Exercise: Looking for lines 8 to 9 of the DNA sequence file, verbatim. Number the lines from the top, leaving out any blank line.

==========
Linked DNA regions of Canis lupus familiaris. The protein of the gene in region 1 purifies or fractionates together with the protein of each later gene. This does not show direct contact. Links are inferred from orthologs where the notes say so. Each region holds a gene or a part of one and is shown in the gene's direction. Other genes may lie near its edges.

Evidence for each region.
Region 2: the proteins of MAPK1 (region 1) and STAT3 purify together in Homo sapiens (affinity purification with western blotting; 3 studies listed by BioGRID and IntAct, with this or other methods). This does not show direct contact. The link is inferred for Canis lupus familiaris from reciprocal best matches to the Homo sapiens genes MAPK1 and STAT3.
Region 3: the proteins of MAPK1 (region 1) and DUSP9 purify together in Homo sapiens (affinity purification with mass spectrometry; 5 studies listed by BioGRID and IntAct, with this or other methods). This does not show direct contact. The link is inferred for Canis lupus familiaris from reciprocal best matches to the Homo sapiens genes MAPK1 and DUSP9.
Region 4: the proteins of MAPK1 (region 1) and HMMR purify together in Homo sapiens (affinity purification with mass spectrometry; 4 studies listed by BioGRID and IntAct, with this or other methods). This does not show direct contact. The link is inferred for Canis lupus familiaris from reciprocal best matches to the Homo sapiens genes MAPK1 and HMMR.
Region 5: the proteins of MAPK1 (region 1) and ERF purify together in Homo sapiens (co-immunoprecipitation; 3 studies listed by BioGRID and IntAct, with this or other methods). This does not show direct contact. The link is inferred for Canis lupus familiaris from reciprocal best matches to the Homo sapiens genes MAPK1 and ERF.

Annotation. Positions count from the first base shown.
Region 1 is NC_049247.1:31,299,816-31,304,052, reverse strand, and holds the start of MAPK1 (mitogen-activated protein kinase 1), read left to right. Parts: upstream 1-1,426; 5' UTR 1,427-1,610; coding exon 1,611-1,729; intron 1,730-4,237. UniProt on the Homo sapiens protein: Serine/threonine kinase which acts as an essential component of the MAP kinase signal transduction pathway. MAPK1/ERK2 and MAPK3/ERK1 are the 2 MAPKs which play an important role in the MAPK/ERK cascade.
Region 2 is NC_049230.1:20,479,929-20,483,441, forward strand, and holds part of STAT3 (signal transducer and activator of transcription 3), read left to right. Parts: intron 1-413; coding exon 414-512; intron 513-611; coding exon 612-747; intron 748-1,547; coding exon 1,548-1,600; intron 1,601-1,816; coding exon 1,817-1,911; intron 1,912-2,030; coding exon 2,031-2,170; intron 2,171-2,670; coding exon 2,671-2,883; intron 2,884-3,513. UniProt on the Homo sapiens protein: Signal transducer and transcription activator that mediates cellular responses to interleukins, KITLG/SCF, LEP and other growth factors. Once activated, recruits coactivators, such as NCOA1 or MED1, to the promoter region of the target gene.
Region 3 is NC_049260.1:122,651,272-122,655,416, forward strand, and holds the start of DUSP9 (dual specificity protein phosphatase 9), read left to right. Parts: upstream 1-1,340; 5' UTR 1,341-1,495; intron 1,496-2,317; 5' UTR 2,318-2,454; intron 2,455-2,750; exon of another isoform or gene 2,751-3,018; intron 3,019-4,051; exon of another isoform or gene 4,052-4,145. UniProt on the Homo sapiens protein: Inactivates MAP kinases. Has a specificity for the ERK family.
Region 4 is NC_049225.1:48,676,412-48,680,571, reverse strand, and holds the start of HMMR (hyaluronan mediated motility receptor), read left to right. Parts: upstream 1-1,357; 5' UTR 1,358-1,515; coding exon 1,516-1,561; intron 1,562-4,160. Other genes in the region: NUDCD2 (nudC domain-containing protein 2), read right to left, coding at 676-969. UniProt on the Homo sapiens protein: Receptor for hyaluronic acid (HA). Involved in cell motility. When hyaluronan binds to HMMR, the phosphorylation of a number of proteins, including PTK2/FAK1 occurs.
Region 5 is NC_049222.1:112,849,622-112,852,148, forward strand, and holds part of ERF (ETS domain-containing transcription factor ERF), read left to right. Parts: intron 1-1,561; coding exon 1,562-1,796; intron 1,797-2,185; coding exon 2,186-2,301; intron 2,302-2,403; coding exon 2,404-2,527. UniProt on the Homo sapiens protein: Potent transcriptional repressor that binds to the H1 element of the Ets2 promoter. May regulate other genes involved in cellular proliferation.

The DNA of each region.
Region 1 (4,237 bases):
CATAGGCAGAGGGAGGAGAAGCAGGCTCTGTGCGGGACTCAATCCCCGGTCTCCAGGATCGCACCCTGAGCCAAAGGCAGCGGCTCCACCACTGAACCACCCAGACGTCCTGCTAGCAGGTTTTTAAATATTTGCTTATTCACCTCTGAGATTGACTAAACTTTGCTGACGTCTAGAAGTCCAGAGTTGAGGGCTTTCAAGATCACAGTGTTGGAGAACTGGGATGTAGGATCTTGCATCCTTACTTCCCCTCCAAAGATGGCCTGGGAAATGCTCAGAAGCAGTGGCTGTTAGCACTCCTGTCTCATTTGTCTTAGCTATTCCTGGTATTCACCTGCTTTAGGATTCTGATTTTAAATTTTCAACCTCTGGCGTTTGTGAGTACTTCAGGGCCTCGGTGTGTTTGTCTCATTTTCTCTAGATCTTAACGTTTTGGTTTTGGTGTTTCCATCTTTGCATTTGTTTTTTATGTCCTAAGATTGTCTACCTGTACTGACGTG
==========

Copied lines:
Region 1 is NC_049247.1:31,299,816-31,304,052, reverse strand, and holds the start of MAPK1 (mitogen-activated protein kinase 1), read left to right. Parts: upstream 1-1,426; 5' UTR 1,427-1,610; coding exon 1,611-1,729; intron 1,730-4,237. UniProt on the Homo sapiens protein: Serine/threonine kinase which acts as an essential component of the MAP kinase signal transduction pathway. MAPK1/ERK2 and MAPK3/ERK1 are the 2 MAPKs which play an important role in the MAPK/ERK cascade.
Region 2 is NC_049230.1:20,479,929-20,483,441, forward strand, and holds part of STAT3 (signal transducer and activator of transcription 3), read left to right. Parts: intron 1-413; coding exon 414-512; intron 513-611; coding exon 612-747; intron 748-1,547; coding exon 1,548-1,600; intron 1,601-1,816; coding exon 1,817-1,911; intron 1,912-2,030; coding exon 2,031-2,170; intron 2,171-2,670; coding exon 2,671-2,883; intron 2,884-3,513. UniProt on the Homo sapiens protein: Signal transducer and transcription activator that mediates cellular responses to interleukins, KITLG/SCF, LEP and other growth factors. Once activated, recruits coactivators, such as NCOA1 or MED1, to the promoter region of the target gene.